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Friday 22nd Sep 2017

Heading into Monday, it seemed a lock that Nate Jones would be the White Sox’s opening day closer. Spring training had done nothing to dispel this notion as Jones appeared in eight games, striking out eight batters, giving up two runs and walking just three. Nevertheless, manager Robin Ventura named veteran Matt Lindstrom as the closer to begin the season. Lindstrom had appeared in just three games this spring, and while the 33-year-old had been effective over that extremely small sample size, he had done nothing to distinguish himself either.

So where do we go from here?

Well, the former Rockie, Astro, Diamondback, Oriole, Marlin and Met went out and got an opportunity right away and received credit for a save on opening day. AL only-league owners are already lining up now to chase Lindstrom with some serious FAAB on the off-chance he somehow holds the job down all season. It is not completely out of the question. Lindstrom was originally groomed to be a closer and did in fact pitch in that role, albeit poorly, in 2009 and 2010.

The 6’3” 220 pounder is actually coming off one of the best years of his career, obtaining his career high games pitched  of 76 while posting a 6.8 K/9 and 3.4 BB/9. Lindstrom still throws plenty hard too. His fastball  is regularly in the mid-nineties and combines that with a solid slider. However, the righty has never been a truly dominant strikeout artist.He's not bad at it, he's just not great at it. Instead Lindstrom has gotten the job done by keeping the ball on the ground (over 50% of the time each of the past two years), a good skill to have in a home run hitter friendly park.

Lindstrom’s nemesis, however, is the left-handed batter. In 2013, they batted .313/.400/.378 against him and quite similarly have a .280/.357/.394 line against him for his career. In other words, absent a new weapon to combat left-handers, it would appear likely that this career trend will be exposed over time and a return to a more specialized middle relief or setup role is more in keeping with his skills.

Still, it must be noted that Lindstrom does indeed have opportunity, and while your expectations and bids should be tempered, a weak bid will not obtain his services.

Other Options

First off, there is of course Jones himself. No Jones owner, barring those in the more shallow mixed leagues, should by any means consider dropping him. The 28-year-old may have struggled with his left-on-base percentage (63%) and BABIP (.330) last year, but was otherwise lights out as he produced a 10.3 K/9 and .30 BB/9 while generating a 51% ground ball rate. In contrast to Lindstrom, Jones did not show a significant split last year and in fact was more effective against lefties than righties.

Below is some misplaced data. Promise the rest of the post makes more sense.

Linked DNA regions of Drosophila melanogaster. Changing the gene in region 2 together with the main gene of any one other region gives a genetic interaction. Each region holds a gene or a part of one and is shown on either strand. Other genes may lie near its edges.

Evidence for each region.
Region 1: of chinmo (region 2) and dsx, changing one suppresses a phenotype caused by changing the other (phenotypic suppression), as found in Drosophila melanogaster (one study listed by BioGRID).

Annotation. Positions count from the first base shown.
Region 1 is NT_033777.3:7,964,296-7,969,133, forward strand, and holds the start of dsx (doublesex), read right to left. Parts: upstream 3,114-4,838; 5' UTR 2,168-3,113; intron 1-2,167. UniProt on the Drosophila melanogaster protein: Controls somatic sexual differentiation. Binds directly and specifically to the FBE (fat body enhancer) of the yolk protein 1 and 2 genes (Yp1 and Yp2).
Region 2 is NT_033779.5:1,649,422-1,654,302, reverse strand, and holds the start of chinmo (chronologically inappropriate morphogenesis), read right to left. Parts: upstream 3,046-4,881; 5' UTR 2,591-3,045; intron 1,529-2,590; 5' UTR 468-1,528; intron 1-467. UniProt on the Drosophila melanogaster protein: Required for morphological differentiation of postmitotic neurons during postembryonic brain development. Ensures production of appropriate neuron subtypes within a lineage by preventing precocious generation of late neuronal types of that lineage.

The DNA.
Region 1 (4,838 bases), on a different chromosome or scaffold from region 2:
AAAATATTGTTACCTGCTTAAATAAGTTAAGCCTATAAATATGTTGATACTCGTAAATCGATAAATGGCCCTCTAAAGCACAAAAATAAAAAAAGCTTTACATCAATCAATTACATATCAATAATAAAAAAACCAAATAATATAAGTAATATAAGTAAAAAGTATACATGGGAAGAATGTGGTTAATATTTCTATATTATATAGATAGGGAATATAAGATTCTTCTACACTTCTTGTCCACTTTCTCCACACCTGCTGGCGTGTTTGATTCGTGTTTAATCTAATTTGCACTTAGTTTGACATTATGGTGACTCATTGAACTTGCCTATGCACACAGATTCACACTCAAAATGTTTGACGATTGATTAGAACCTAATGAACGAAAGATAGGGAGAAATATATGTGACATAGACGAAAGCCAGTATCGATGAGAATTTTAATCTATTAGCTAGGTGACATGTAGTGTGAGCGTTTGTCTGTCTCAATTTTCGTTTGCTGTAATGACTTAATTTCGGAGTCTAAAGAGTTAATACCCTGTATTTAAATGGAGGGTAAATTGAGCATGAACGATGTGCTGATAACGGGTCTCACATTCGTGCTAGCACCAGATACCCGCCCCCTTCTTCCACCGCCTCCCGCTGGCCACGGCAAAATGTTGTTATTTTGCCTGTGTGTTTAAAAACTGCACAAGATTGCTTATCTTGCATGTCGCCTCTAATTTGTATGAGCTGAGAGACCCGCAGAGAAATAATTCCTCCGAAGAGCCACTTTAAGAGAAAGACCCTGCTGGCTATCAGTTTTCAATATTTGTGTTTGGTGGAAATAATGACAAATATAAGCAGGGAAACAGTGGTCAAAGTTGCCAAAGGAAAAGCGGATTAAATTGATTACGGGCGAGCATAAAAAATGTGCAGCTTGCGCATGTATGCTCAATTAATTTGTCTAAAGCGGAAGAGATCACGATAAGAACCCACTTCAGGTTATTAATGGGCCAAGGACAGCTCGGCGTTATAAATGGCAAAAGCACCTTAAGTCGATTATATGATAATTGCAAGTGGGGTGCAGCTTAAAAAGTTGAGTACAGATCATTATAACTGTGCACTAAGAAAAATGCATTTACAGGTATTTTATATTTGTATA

The reason Jones is not the guy is due to inexperience as a major league closer. The last save Jones recorded was in Double-A. Jones has the high voltage (97 mph fastball) stuff and the ability to control it, but still needs to refine his command within the zone more and perhaps show he can be relied upon in high leverage situations with some consistency. The opportunities should come, but patience is needed.

Lefty Scott Downs has been considered a closer candidate at times, but he has really settled into a lefty specialist role over the past eight seasons and has never recorded more than nine saves in a single season. A career .213 opponent batting average against lefties will keep him in that role.

That brings us to former Dodger Ronald Belisario.  Like Lindstrom, Belisario pitched in a career-high number of games in 2013 (77) and was non-tendered for those efforts. Also like the current closer, Belisario throws consistently around 94 mph, but generates even a higher rate of ground balls (over 60% each of the past two seasons). The righty has acceptable, though far from pinpoint control and misses a fairly low amount of bats for a reliever (6.4 K/9). Barring a bounce back to an out of career context 8.8 K/9 of 2012, middle relief is Belisario’s most likely role.

That brings us to our last viable option, Daniel Webb, who is something of a mild sleeper/dark horse candidate who has just nine games of prior big league experience. A former Blue Jay, the 24-year-old Webb has been in the White Sox organization since 2012 and was very quickly converted to full- time relief after his acquisition from the Jays. Webb is primarily a fastball/slider guy who tosses in an occasional changeup from his days as a starter, though that pitch did earn average and even plus reviews back in those days, so it is possible he’ll throw it more frequently once he’s in the Majors for a longer time period. Webb averages around 95 mph, but has reached as high as triple digits. The one issue with Webb will be his command. In Double-A last year, he produced a 2.2 BB/9 only to fall apart in Triple-A, where he posted a 5.6 BB/9. So do not be surprised if he needs some time transitioning to the Majors. With the exception of that one short stay, Webb’s control and command have been fairly solid over his past few minor league seasons, so there is cause for optimism.

Right now, Lindstrom is the guy, Jones is someone to hold and Webb is someone to stash in deeper leagues.

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